Schulz: Well, I mean, I think it probably should be pretty simple. We have to start valuing them; we have to start talking about them as if they are a part of the solution with this — the major part of the solution — when it comes to the record crime in many different jurisdictions in the state. They are a part of the solution. We have to start talking about them as if they are part of the solution. Nobody wants to go to work every day and have the rest of the world think that they’re the problem. They are a part of the solution. We start valuing them as elected officials and communities and in our society, to be able to make sure that they know what they are — they are the heroes in our community.
And sure, does there need to be some type of reform? You know, possibly so. But what we need to do is, we need to look at that in a way where it respects the occupation, where it respects those that are doing a wonderful job. And in doing so, then we have a much, much higher chance of being able to recruit those new police officers, those new heroes of the future.
Jobs, economy, transportation
WTOP: Inflation is a big concern. People are concerned about jobs coming in. And we all know that when employers look at Maryland, they look at our transportation system. On transportation, the two issues I’ll ask about are I-270 and the Beltway, and the Chesapeake Bay Bridge. I know I’ve asked a lot.
Schulz: There’s a lot there, so let me start to unpack it. You know, one of the greatest things that I am very proud of, is that when I left the Department of Commerce in January of this year, Maryland was named the most improved state in the nation for business. And that didn’t happen accidentally. That happened because there’s been a strong seven-year push in order to be able to increase our business environment, to be able to make sure that businesses knew that they were the customer, that we were there to serve them, because they are the job creators in Maryland. We have many, many jobs that are available now. We have many businesses that are looking. We have plans in order to be able to help them to recruit more people into their businesses.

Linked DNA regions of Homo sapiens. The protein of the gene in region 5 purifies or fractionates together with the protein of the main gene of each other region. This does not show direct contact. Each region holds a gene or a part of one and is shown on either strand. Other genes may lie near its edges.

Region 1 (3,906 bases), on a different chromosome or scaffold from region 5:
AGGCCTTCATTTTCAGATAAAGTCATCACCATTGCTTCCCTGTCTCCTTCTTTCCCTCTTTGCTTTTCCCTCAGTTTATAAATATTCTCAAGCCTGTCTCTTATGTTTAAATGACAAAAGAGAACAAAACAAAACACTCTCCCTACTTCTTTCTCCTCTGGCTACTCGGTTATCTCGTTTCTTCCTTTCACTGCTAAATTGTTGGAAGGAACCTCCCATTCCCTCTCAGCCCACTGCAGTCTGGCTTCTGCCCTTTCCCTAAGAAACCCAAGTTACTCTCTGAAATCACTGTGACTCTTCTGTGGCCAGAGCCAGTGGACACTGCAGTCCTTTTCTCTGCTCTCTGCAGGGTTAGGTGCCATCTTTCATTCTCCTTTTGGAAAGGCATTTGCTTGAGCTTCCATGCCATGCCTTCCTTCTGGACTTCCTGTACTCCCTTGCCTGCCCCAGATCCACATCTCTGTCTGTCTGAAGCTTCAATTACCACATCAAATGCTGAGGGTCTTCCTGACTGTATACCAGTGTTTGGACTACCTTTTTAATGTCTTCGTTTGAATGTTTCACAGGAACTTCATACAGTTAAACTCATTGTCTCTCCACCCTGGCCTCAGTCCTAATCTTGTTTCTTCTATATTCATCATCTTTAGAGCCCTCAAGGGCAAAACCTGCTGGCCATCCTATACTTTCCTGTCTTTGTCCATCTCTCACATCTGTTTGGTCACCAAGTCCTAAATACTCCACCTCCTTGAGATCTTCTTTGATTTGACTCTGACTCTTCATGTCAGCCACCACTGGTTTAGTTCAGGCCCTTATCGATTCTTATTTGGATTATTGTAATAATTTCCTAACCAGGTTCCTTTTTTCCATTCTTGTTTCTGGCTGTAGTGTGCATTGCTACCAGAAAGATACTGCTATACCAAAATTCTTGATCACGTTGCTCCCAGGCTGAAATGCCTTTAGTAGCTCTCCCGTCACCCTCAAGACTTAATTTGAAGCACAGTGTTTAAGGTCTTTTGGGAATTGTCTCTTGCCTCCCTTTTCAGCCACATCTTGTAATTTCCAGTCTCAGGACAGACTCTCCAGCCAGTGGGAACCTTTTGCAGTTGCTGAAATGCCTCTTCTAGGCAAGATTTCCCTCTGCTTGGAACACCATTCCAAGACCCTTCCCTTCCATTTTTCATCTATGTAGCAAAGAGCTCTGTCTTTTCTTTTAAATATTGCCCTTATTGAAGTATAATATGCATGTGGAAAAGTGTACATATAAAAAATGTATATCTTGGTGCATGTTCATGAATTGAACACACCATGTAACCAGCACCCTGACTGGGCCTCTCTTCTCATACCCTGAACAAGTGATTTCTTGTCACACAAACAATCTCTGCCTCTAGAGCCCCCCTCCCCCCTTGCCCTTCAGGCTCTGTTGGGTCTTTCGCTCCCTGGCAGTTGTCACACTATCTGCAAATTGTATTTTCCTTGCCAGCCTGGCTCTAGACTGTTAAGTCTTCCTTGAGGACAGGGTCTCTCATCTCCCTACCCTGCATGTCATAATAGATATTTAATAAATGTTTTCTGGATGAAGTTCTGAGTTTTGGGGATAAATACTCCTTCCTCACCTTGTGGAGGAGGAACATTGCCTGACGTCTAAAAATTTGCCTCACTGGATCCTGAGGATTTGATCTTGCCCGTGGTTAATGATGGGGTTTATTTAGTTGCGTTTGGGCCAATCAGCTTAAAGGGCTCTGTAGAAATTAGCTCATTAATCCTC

As far as workforce development, our EARN program at the Department of Labor is a national model; our apprenticeship programs are stronger than they’ve ever been in the history of the state of Maryland. So we know that we can increase and (put) Maryland on a steady trajectory for growth, especially for opportunities for people in this state.
But there are a couple of burdens there, and there are a couple of barriers to that growth. … I live in Frederick County; I’ve been here for 20 years. There is not a place that I can go — north, south, east or west — where we’re not going to hit some sort of traffic. And many people listen to, quite frankly, WTOP, to make sure that we know what we’re heading into at any given point in time in the day with your traffic reports. We need to be able to alleviate traffic in this region. And we need to do it consistent with where we have started.